District Considering Implementing Class Three Special Law Enforcement Officers, New Program to Deal With Bullying


BRIDGEWATER, NJ - With new state regulations allowing it, the district is working with the Bridgwater Township Police Department on the potential for bringing in retired officers to serve as Class Three school resource officers.

According to Superintendent of Schools Russell Lazovick, he is meeting with police Chief Al Nicaretta to flesh out the job description for these officers.

“We want them trained and in our buildings, but more importantly, the majority of the time should be interacting with the students,” Lazovick said. “What we’re looking for is people interacting with the students and building positive relationships with police officers.”

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Lazovick said the officers are hired by the police department, but are paid for by the school district.

“They would be working hourly because they are retired,” he said. “And if someone is not performing to standards, we will work with the police department and could make a change.”

According to the New Jersey School Boards Association, the option is being made available as of June 1 by state law that creates a type of law enforcement personnel that is trained specifically to provide security in and around schools. They are called Class Three Special Law Enforcement Officers, and they are hired only to provide security at schools when they are in session.

These officers are retired so they can be hired at lower costs, but will operate under the authority of the local police department and have full police powers.

In addition to this measure, as school safety issues have continued to be addressed over the past few years, board of education member Lynne Hurley said she was at a meeting to hear a presentation from parents on Starts With Hello, a program that was started in 2012 in the wake of the school shooting at Sandy Hook.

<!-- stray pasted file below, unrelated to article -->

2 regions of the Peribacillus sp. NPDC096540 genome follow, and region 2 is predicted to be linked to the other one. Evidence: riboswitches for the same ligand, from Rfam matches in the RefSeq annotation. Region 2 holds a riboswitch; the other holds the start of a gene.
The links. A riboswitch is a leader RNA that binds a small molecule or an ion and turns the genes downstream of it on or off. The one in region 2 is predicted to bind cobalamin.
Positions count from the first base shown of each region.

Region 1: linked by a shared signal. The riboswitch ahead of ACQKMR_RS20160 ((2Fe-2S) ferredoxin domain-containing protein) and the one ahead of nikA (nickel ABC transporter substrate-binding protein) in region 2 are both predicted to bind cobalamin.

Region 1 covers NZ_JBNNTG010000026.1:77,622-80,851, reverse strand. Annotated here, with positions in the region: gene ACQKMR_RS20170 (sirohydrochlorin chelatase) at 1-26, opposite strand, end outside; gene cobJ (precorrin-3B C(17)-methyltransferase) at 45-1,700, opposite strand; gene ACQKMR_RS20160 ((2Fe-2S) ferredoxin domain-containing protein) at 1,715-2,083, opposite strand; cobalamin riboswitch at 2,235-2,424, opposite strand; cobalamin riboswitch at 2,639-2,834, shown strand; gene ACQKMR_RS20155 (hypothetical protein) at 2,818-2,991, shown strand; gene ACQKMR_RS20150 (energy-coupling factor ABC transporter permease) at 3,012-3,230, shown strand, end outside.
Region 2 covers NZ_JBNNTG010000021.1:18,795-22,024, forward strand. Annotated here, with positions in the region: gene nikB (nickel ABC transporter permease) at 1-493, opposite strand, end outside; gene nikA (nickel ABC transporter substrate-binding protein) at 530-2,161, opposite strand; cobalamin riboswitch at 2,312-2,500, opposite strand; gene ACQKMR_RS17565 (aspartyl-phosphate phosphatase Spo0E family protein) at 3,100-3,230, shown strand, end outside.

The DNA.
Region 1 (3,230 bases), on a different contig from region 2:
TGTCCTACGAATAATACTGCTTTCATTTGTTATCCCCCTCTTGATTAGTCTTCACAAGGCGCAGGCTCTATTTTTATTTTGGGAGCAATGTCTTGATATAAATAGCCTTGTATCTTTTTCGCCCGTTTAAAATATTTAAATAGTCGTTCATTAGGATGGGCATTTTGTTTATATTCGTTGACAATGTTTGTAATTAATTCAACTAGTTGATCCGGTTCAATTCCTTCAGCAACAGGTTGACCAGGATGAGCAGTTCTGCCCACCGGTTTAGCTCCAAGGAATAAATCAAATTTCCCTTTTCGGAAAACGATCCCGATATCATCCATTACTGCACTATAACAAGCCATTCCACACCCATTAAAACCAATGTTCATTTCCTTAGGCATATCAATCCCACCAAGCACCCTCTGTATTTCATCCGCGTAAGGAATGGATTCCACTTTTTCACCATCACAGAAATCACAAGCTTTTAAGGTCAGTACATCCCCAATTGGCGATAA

In the wake of the school shooting tragedy in Parkland, Florida, Bridgewater-Raritan parents Niki Dawson and Adrienne Sorensen launched the Facebook group, “Not in Our Town – Bridgewater-Raritan,” to make a difference in school safety and focus on how isolation, mental health and bullying may factor into these incidents. Parents in the group have brought the Starts With Hello program to the administration, in an effort to have it implemented in all Bridgewater-Raritan schools in September.

The campaign, developed by Sandy Hook Promise, helps students identify signs of social isolation in children and gives ideas on how to reach out to those students.

Start with Hello is a program that can be delivered in classes, assemblies or through student ambassadors. It includes a wide range of activities and events to ensure sustainability and integration into the school culture.

According to the program’s website, the program teaches students in grades two through 12 the skills they will need to reach out and include those who may be dealing with social isolation, while creating a culture of inclusion and connectedness within the school.

Hurley said she would like to look at data to see the effectiveness of the program where it has been implemented.

But, she said, what is most intriguing about the program, is that it can be implemented in all the schools, thereby creating a uniform message across the district.

“Considering we have seven primary schools, it creates a common language, and the kids, as they are moving up, are hearing the same messages,” she said. “Plus I like the idea of teaching kids to be nice.”

Lazovick said the district doesn’t currently have a unified approach for all the schools.

“This is one of many options, and we are trying to get as much information as we can,” he said. “It will eventually go to the health and wellness action team, and we are looking to put things in place and a plan for September.”

“This will be a big undertaking, whatever program we do,” he added.

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